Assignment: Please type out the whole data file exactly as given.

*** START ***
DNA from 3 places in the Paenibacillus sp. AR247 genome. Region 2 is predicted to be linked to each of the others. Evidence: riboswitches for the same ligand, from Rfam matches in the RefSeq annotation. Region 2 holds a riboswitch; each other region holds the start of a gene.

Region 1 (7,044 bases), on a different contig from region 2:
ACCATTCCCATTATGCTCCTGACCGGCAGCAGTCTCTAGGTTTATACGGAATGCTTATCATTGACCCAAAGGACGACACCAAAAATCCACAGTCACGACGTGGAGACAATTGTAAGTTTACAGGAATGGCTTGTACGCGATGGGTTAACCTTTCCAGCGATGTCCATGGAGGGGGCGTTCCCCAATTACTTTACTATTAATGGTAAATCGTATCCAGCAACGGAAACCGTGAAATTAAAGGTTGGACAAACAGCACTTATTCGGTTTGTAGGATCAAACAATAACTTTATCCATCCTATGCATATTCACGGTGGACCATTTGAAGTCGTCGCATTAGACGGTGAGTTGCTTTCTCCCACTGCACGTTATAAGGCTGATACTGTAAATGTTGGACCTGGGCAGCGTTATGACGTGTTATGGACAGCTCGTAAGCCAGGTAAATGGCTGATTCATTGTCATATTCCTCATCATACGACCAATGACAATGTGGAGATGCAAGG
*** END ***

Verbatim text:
DNA from 3 places in the Paenibacillus sp. AR247 genome. Region 2 is predicted to be linked to each of the others. Evidence: riboswitches for the same ligand, from Rfam matches in the RefSeq annotation. Region 2 holds a riboswitch; each other region holds the start of a gene.

Region 1 (7,044 bases), on a different contig from region 2:
ACCATTCCCATTATGCTCCTGACCGGCAGCAGTCTCTAGGTTTATACGGAATGCTTATCATTGACCCAAAGGACGACACCAAAAATCCACAGTCACGACGTGGAGACAATTGTAAGTTTACAGGAATGGCTTGTACGCGATGGGTTAACCTTTCCAGCGATGTCCATGGAGGGGGCGTTCCCCAATTACTTTACTATTAATGGTAAATCGTATCCAGCAACGGAAACCGTGAAATTAAAGGTTGGACAAACAGCACTTATTCGGTTTGTAGGATCAAACAATAACTTTATCCATCCTATGCATATTCACGGTGGACCATTTGAAGTCGTCGCATTAGACGGTGAGTTGCTTTCTCCCACTGCACGTTATAAGGCTGATACTGTAAATGTTGGACCTGGGCAGCGTTATGACGTGTTATGGACAGCTCGTAAGCCAGGTAAATGGCTGATTCATTGTCATATTCCTCATCATACGACCAATGACAATGTGGAGATGCAAGG